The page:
Marshall, who by the end of his record twenty-year AHL career was (and still is) the league's all-time leader in games played (1,205), goals (523), assists (852) and total points (1,375), would lead Hershey in scoring in each of his seven seasons as a Bear (1956-63). And Frank Mathers, of course, would remain active with the Bears for an unprecedented thirty-five seasons as everything from player/coach to team President.
Curiously, the then 31 -year old Mathers had considerable misgivings at first about coming to Hershey after eight years in Pittsburgh, but John Sollenberger could be extraordinarily "persuasive" when he wanted you. And so Frank Mathers -- after a brief but intense period of Sollenbergerian courting -- soon relented and agreed to become player/coach of the Bears in 1956-57.
Of course it did not take long for Mathers to be won over by Hershey (or Hershey by him), and over the next three-and-a-half decades he led the club on the ice, from behind the bench, and in the front office to six Calder Cup titles and in excess of 1,500 victories. All these remarkable achievements also earned Frank Mathers well deserved personal honors, too, culminating with the Lester Patrick Award in 1987 for his "contributions to hockey in the United States," and, in 1992, his game's ultimate individual honor-election to the Hockey Hall of Fame.
"I remember how impressed I was with the Arena when I played here for the first time in 1948 as a member of the Hornets," Mathers recalls today. "For decades it was by far the best building outside of the NHL. It has always had great personality not only because of the building itself, but because of the nature of the fans and the people who worked here for so long.
"My favorite Arena 'personality' was probably organist Mitch Grand," Mathers continues. "Mitch was a fixture at the Arena for almost fifty years and I don't think he ever missed a game. His musical 'contributions' to the success of the Bears and the atmosphere of the Arena were real."
Frank Mathers ended his 35-year career with the Bears with one of the most memorable events in Arena history as a full house was on hand for Frank Mathers Night on March 9, 1991. In an emotional ceremony attended by his nonagenarian mother, key players from each of his championship teams, and many other friends and colleagues. Mathers number "3" became just the second (after Mike Nykoluk's "8") to be retired by the club. Those two digits were later joined in the Arena rafters by the "9" of Arnie Kullman and Tim Tookey, and the "16" worn by Willie Marshall and Mitch Lamoureux.
The Mathers' era at the Arena started slowly with a fourth-place finish in 1956-57, but the next two seasons saw his Bears capture back-to-back Calder Cup titles.
With Bobby Perreault and Gil Mayer in goal, the league's leading scorer Willie Marshall (whose 104 points bested the AHL's number two marksman, linemate Dunc Fisher, by sixteen points), and Mathers himself earning All Star honors on defense for the sixth time in seven years, the Bears won both the regular season and play-off championships in 1957-58.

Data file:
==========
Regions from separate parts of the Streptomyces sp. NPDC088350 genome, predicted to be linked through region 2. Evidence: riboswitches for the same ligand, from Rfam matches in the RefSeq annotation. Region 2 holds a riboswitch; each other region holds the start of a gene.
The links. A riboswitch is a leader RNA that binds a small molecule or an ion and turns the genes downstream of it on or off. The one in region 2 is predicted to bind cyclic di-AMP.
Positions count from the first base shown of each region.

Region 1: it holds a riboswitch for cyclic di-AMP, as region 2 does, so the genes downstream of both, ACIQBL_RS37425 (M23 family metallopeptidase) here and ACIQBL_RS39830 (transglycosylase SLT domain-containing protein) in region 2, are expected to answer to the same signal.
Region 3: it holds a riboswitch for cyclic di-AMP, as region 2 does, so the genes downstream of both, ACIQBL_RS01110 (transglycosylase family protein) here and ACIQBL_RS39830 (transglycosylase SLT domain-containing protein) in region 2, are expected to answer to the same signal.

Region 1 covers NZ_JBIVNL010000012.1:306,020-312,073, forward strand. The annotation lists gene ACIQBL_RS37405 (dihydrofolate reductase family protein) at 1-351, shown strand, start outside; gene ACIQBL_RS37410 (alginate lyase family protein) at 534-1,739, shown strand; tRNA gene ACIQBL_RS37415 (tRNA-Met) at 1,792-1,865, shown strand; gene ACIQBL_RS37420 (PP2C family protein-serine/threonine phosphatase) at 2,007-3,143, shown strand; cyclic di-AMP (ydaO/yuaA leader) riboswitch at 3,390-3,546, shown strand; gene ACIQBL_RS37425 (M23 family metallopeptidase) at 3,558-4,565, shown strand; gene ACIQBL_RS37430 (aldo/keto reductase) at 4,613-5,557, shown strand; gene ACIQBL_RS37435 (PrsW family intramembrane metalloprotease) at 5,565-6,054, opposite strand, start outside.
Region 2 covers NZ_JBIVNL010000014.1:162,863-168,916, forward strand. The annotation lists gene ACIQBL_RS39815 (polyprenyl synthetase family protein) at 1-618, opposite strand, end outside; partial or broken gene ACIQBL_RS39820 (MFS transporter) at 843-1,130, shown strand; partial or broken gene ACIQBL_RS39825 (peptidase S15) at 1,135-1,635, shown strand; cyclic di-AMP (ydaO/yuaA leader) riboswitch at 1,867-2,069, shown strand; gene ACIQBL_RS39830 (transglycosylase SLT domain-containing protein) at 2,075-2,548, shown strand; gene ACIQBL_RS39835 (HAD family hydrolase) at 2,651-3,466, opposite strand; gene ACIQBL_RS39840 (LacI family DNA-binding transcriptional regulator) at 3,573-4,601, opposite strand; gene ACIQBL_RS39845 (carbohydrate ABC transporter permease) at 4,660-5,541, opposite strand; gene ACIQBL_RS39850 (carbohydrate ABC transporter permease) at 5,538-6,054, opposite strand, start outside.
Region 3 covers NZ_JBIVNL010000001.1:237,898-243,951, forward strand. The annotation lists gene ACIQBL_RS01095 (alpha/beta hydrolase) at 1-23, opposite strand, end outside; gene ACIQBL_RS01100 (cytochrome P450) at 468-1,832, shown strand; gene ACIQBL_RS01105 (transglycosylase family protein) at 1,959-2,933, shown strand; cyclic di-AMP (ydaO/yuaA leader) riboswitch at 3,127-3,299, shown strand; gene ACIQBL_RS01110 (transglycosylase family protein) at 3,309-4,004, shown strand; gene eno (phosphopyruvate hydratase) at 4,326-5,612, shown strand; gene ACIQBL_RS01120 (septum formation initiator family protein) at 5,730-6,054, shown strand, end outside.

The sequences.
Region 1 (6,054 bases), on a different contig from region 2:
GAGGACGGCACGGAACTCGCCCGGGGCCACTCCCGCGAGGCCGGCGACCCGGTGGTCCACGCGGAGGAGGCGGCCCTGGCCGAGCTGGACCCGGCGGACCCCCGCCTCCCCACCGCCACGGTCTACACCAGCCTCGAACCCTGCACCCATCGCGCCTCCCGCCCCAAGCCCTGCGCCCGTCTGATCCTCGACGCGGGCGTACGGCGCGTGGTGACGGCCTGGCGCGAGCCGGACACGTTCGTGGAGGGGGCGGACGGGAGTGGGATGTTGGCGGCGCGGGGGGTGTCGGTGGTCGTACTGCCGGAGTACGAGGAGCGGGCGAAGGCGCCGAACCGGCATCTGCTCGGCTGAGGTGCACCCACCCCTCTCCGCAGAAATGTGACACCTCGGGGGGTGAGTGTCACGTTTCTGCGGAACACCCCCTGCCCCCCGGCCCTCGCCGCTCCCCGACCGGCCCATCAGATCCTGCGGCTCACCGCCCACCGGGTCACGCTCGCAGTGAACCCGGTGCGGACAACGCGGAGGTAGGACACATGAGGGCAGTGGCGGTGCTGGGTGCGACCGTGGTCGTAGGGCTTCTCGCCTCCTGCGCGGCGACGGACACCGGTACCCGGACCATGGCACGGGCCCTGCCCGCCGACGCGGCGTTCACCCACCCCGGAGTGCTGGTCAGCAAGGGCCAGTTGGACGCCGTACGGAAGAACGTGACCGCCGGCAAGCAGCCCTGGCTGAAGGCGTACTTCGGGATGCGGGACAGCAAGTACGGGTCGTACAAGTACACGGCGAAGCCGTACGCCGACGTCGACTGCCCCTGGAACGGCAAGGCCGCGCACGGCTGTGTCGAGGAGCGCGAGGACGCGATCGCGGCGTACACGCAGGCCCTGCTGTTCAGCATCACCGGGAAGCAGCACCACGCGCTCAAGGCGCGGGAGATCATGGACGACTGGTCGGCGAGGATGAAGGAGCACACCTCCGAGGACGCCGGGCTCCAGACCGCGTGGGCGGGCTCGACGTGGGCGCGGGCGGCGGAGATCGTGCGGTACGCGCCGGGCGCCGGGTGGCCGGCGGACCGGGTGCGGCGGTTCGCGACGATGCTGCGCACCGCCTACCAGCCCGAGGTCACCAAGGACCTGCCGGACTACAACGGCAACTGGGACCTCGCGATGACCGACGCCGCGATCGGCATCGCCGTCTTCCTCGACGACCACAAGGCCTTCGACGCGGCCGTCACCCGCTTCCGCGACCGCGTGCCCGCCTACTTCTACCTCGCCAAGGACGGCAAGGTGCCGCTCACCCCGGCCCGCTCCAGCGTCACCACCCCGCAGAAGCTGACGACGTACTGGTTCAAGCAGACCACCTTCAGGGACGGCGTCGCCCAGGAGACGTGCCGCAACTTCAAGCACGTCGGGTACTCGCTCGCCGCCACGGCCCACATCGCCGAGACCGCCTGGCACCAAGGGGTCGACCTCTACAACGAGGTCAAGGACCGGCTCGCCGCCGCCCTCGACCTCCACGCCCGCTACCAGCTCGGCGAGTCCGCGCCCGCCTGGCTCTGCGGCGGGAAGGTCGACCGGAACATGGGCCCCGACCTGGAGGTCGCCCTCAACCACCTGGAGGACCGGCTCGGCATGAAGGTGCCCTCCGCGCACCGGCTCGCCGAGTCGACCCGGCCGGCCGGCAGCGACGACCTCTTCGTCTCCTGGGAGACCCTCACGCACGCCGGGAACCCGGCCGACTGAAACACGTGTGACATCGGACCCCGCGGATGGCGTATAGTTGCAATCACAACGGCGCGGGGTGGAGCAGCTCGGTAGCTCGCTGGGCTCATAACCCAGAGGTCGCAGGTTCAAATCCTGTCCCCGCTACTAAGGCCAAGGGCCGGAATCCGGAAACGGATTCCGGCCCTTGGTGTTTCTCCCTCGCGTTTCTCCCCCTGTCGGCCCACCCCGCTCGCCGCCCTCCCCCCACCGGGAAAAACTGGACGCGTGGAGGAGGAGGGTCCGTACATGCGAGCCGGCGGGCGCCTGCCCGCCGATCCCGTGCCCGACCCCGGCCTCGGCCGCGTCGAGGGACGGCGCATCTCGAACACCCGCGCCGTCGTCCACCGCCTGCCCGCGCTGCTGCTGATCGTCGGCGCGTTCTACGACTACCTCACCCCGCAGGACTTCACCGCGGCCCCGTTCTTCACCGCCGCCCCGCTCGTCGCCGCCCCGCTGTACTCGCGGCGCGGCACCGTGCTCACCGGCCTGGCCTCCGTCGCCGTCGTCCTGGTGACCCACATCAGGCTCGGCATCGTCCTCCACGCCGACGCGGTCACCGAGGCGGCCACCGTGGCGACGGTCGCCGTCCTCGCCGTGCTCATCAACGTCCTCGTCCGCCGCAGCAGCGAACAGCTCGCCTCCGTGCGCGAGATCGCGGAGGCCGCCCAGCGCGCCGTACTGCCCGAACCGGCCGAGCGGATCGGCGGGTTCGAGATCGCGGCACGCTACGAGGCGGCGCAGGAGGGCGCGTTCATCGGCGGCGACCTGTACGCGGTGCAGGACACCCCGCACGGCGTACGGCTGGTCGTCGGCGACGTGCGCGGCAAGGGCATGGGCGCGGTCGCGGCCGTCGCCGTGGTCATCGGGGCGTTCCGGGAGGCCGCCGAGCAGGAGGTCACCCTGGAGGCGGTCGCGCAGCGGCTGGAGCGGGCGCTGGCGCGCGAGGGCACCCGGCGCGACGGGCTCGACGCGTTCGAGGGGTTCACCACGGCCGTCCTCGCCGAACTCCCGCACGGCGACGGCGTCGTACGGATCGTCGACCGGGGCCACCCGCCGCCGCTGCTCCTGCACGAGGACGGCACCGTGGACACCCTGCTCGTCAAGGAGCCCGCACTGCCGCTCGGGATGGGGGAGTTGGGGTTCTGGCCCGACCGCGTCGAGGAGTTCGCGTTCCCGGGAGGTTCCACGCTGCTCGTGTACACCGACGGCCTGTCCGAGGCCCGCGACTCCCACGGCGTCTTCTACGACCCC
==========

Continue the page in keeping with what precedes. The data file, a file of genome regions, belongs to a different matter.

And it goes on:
Hershey's road to the Cup in 1958-59, however, was much more difficult as the Bears ended the regular season with just a .500 record (32-32-6) and were the fourth and final team to qualify for post season play. But after taking a full seven games to defeat the Cleveland Barons in the first round, the Bears upset the regular season champion Buffalo Bisons in the finals, four-games-to-two, to win their third Calder Cup title with a 5-2 Cup clinching victory at the Arena on April 28th.
The 1958-59 season also saw another important figure arrive at the Arena as the Bears acquired the services of Mike Nykoluk, then a 23-year old center who had split the previous two seasons between the Toronto Maple Leafs and their AHL club in Rochester. When Nykoluk retired fourteen years later, he was the AHL's fourth all time leader in points with 881 on 195 goals and 686 assists and his 972 games as a Bear are 219 more than Arnie Kullman's second overall 753 in a Hershey uniform. (Nykoluk has since been passed on the AHL's all time scoring list by Jody Gage and Tim Tookey.)
After a decade's absence the Calder Cup returned to the Arena in 1968-69 as the Bears defeated the Flyers' then AHL farm club, the Quebec Aces, four-games-to-one, and for the third time the Cup clinching game came at the Arena with a 3-0 John Henderson shut out on May 7th, 1969. That season also saw Frank Mathers add the duties of GM to his portfolio with the retirement of Lloyd Blinco who thirty-two years earlier had scored the first ever goal in the Arena.
After four more seasons Mathers finally ended his unprecedented, unbroken seventeen-year coaching run and retired from the bench after the 1972-73 season to devote his efforts full time to his duties as GM. (Including a brief return to the bench in 1984-85, Mathers compiled a personal coaching record of 610-513-134 for a career winning percentage of .539.) As his successor as coach Mathers named 34-year old former Bears' winger Chuck Hamilton (1973-79) who had spent seven productive seasons playing for Mathers from 1963 to 1970. In his first season as the Bears' new coach, Hamilton guided a young and inexperienced squad (nine of the Bears that season were first year players) to unexpected heights as his club -- soon dubbed the “Comeback Kids” -- rallied night after night to thrilling come-from-behind victories.